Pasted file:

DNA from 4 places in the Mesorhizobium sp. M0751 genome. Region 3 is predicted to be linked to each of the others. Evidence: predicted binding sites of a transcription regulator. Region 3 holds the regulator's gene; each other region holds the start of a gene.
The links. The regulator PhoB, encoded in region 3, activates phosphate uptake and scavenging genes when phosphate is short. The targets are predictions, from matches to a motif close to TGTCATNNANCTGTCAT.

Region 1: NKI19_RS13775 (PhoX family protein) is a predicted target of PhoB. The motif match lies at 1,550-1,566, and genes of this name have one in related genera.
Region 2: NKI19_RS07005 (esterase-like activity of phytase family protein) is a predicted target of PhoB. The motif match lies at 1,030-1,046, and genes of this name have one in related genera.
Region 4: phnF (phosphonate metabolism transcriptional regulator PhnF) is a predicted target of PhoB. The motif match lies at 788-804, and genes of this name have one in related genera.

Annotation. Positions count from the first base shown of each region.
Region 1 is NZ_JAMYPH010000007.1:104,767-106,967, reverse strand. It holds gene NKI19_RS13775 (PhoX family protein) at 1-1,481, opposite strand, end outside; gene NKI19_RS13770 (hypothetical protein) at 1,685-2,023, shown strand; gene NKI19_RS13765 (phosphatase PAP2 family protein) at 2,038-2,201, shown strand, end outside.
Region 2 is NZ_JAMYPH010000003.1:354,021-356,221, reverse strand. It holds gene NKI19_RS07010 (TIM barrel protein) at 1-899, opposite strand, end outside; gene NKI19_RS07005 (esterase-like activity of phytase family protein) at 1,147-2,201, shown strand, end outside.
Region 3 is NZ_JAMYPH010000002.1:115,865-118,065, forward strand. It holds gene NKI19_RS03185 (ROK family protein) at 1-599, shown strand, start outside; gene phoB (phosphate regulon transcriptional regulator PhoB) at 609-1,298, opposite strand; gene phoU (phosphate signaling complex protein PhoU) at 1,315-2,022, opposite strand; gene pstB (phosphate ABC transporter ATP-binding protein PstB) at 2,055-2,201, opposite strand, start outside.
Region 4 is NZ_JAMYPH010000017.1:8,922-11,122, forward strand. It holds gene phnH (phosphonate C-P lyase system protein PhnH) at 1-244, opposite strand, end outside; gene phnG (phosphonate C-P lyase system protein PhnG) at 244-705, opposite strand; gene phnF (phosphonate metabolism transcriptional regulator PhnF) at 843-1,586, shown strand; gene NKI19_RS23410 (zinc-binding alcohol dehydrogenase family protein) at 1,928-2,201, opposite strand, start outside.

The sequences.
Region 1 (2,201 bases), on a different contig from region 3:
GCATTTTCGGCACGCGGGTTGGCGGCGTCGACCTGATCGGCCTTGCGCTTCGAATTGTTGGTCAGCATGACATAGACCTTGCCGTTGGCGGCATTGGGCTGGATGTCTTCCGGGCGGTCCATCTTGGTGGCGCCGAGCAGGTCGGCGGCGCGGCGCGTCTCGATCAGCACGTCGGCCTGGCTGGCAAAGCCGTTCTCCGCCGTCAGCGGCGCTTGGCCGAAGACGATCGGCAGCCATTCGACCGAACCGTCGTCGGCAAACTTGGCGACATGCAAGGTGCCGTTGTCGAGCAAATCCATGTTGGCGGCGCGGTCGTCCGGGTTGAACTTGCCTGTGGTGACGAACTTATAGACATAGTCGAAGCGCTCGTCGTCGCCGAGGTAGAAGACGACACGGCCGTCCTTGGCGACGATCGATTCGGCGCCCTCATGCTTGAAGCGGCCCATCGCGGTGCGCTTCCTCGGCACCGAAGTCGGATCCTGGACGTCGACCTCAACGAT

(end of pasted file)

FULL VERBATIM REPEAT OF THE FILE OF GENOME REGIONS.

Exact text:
DNA from 4 places in the Mesorhizobium sp. M0751 genome. Region 3 is predicted to be linked to each of the others. Evidence: predicted binding sites of a transcription regulator. Region 3 holds the regulator's gene; each other region holds the start of a gene.
The links. The regulator PhoB, encoded in region 3, activates phosphate uptake and scavenging genes when phosphate is short. The targets are predictions, from matches to a motif close to TGTCATNNANCTGTCAT.

Region 1: NKI19_RS13775 (PhoX family protein) is a predicted target of PhoB. The motif match lies at 1,550-1,566, and genes of this name have one in related genera.
Region 2: NKI19_RS07005 (esterase-like activity of phytase family protein) is a predicted target of PhoB. The motif match lies at 1,030-1,046, and genes of this name have one in related genera.
Region 4: phnF (phosphonate metabolism transcriptional regulator PhnF) is a predicted target of PhoB. The motif match lies at 788-804, and genes of this name have one in related genera.

Annotation. Positions count from the first base shown of each region.
Region 1 is NZ_JAMYPH010000007.1:104,767-106,967, reverse strand. It holds gene NKI19_RS13775 (PhoX family protein) at 1-1,481, opposite strand, end outside; gene NKI19_RS13770 (hypothetical protein) at 1,685-2,023, shown strand; gene NKI19_RS13765 (phosphatase PAP2 family protein) at 2,038-2,201, shown strand, end outside.
Region 2 is NZ_JAMYPH010000003.1:354,021-356,221, reverse strand. It holds gene NKI19_RS07010 (TIM barrel protein) at 1-899, opposite strand, end outside; gene NKI19_RS07005 (esterase-like activity of phytase family protein) at 1,147-2,201, shown strand, end outside.
Region 3 is NZ_JAMYPH010000002.1:115,865-118,065, forward strand. It holds gene NKI19_RS03185 (ROK family protein) at 1-599, shown strand, start outside; gene phoB (phosphate regulon transcriptional regulator PhoB) at 609-1,298, opposite strand; gene phoU (phosphate signaling complex protein PhoU) at 1,315-2,022, opposite strand; gene pstB (phosphate ABC transporter ATP-binding protein PstB) at 2,055-2,201, opposite strand, start outside.
Region 4 is NZ_JAMYPH010000017.1:8,922-11,122, forward strand. It holds gene phnH (phosphonate C-P lyase system protein PhnH) at 1-244, opposite strand, end outside; gene phnG (phosphonate C-P lyase system protein PhnG) at 244-705, opposite strand; gene phnF (phosphonate metabolism transcriptional regulator PhnF) at 843-1,586, shown strand; gene NKI19_RS23410 (zinc-binding alcohol dehydrogenase family protein) at 1,928-2,201, opposite strand, start outside.

The sequences.
Region 1 (2,201 bases), on a different contig from region 3:
GCATTTTCGGCACGCGGGTTGGCGGCGTCGACCTGATCGGCCTTGCGCTTCGAATTGTTGGTCAGCATGACATAGACCTTGCCGTTGGCGGCATTGGGCTGGATGTCTTCCGGGCGGTCCATCTTGGTGGCGCCGAGCAGGTCGGCGGCGCGGCGCGTCTCGATCAGCACGTCGGCCTGGCTGGCAAAGCCGTTCTCCGCCGTCAGCGGCGCTTGGCCGAAGACGATCGGCAGCCATTCGACCGAACCGTCGTCGGCAAACTTGGCGACATGCAAGGTGCCGTTGTCGAGCAAATCCATGTTGGCGGCGCGGTCGTCCGGGTTGAACTTGCCTGTGGTGACGAACTTATAGACATAGTCGAAGCGCTCGTCGTCGCCGAGGTAGAAGACGACACGGCCGTCCTTGGCGACGATCGATTCGGCGCCCTCATGCTTGAAGCGGCCCATCGCGGTGCGCTTCCTCGGCACCGAAGTCGGATCCTGGACGTCGACCTCAACGAT